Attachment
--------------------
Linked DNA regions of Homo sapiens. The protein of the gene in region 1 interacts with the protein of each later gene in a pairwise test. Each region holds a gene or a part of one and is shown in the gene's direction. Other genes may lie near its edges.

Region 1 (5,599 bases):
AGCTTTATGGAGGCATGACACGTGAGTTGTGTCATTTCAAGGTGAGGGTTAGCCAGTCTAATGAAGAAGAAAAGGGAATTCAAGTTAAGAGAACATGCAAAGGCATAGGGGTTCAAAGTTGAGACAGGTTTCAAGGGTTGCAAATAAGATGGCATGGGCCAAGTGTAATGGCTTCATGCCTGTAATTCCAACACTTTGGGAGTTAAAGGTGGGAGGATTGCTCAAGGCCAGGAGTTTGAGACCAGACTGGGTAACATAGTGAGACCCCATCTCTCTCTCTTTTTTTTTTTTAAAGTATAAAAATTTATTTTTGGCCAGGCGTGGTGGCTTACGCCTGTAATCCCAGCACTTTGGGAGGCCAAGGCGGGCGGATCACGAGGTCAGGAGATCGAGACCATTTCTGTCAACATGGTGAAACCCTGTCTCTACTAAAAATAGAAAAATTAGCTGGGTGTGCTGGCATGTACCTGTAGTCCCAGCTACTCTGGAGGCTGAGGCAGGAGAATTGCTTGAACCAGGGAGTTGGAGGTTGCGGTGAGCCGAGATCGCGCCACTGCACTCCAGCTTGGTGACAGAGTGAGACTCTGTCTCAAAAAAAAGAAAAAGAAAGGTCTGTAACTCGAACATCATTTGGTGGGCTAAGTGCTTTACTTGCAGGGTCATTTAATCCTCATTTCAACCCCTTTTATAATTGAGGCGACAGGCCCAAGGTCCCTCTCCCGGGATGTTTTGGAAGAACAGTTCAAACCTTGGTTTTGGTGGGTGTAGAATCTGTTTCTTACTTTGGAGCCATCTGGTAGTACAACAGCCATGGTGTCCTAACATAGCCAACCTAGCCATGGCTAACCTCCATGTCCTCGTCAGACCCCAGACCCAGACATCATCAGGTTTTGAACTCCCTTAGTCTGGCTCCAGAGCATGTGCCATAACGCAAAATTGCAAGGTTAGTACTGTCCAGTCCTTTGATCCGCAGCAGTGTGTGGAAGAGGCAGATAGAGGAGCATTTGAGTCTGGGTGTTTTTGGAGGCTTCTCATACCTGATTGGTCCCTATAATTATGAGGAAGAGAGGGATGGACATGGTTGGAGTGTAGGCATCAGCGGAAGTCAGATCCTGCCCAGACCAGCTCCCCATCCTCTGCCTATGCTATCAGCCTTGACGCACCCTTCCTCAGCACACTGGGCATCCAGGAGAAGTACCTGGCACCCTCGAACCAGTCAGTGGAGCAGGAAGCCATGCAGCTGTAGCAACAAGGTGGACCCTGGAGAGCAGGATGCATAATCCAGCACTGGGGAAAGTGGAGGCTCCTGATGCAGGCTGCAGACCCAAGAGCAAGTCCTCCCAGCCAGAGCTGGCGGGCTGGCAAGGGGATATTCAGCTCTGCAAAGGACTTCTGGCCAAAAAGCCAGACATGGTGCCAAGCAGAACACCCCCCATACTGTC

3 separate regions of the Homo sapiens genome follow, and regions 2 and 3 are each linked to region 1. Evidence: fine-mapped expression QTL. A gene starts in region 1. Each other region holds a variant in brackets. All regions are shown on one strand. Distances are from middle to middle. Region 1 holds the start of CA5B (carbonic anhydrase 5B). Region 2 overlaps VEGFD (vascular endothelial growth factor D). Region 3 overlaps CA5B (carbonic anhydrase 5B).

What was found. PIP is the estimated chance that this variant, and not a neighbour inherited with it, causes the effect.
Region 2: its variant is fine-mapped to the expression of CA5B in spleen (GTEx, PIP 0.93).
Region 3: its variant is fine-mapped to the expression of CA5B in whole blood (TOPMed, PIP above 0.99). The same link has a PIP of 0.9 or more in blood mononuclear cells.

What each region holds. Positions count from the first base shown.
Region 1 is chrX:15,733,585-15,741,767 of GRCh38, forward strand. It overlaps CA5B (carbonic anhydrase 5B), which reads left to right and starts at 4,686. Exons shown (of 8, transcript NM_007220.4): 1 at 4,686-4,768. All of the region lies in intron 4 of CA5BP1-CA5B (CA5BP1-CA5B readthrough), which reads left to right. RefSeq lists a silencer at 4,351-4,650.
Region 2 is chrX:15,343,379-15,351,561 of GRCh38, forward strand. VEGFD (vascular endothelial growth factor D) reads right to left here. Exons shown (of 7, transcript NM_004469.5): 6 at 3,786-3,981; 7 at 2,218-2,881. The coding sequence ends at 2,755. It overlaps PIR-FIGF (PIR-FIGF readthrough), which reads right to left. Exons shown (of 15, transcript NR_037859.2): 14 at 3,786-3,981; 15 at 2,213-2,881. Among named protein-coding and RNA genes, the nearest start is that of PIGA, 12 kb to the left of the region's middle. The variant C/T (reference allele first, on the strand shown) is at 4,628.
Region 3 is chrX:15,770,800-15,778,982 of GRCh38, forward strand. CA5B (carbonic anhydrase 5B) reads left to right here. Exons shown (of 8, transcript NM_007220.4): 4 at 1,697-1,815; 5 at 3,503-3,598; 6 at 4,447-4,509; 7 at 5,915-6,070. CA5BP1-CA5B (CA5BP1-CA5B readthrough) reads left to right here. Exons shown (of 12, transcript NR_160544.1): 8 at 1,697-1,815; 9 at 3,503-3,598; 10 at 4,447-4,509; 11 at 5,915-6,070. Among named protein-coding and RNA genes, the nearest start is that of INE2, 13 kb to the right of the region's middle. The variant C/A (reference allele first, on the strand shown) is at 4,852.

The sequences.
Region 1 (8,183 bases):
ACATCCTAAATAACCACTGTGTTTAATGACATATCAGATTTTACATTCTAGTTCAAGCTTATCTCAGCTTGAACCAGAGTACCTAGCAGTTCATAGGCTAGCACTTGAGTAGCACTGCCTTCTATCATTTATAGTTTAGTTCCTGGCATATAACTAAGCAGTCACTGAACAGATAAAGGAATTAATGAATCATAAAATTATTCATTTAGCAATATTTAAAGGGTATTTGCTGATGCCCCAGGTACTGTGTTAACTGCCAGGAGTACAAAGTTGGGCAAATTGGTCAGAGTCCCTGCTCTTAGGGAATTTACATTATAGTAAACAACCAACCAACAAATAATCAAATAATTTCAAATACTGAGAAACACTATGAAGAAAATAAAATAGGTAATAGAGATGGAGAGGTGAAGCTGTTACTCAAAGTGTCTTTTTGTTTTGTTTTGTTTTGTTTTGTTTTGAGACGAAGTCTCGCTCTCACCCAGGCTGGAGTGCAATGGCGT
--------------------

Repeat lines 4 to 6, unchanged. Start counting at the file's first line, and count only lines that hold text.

3 separate regions of the Homo sapiens genome follow, and regions 2 and 3 are each linked to region 1. Evidence: fine-mapped expression QTL. A gene starts in region 1. Each other region holds a variant in brackets. All regions are shown on one strand. Distances are from middle to middle. Region 1 holds the start of CA5B (carbonic anhydrase 5B). Region 2 overlaps VEGFD (vascular endothelial growth factor D). Region 3 overlaps CA5B (carbonic anhydrase 5B).

What was found. PIP is the estimated chance that this variant, and not a neighbour inherited with it, causes the effect.
Region 2: its variant is fine-mapped to the expression of CA5B in spleen (GTEx, PIP 0.93).